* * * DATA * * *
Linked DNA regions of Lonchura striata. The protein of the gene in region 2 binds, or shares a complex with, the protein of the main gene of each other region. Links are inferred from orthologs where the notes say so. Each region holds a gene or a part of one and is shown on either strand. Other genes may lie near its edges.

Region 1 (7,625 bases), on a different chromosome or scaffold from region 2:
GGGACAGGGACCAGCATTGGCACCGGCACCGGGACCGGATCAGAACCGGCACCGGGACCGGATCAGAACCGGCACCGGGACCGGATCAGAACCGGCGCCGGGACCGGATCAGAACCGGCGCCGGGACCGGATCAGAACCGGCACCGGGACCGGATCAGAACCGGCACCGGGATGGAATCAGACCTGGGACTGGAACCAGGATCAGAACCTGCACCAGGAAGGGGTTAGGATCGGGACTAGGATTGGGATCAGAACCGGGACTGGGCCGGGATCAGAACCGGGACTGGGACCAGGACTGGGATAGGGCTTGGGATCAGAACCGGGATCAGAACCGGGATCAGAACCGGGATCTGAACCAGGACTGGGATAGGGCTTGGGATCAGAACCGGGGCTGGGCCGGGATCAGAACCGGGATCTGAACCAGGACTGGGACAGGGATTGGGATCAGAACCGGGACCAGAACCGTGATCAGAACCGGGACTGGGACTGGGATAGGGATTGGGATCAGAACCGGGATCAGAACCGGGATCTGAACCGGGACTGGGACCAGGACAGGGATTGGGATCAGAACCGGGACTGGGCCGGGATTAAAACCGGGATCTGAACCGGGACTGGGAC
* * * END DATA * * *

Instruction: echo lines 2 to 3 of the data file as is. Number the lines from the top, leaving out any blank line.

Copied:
Region 1 (7,625 bases), on a different chromosome or scaffold from region 2:
GGGACAGGGACCAGCATTGGCACCGGCACCGGGACCGGATCAGAACCGGCACCGGGACCGGATCAGAACCGGCACCGGGACCGGATCAGAACCGGCGCCGGGACCGGATCAGAACCGGCGCCGGGACCGGATCAGAACCGGCACCGGGACCGGATCAGAACCGGCACCGGGATGGAATCAGACCTGGGACTGGAACCAGGATCAGAACCTGCACCAGGAAGGGGTTAGGATCGGGACTAGGATTGGGATCAGAACCGGGACTGGGCCGGGATCAGAACCGGGACTGGGACCAGGACTGGGATAGGGCTTGGGATCAGAACCGGGATCAGAACCGGGATCAGAACCGGGATCTGAACCAGGACTGGGATAGGGCTTGGGATCAGAACCGGGGCTGGGCCGGGATCAGAACCGGGATCTGAACCAGGACTGGGACAGGGATTGGGATCAGAACCGGGACCAGAACCGTGATCAGAACCGGGACTGGGACTGGGATAGGGATTGGGATCAGAACCGGGATCAGAACCGGGATCTGAACCGGGACTGGGACCAGGACAGGGATTGGGATCAGAACCGGGACTGGGCCGGGATTAAAACCGGGATCTGAACCGGGACTGGGAC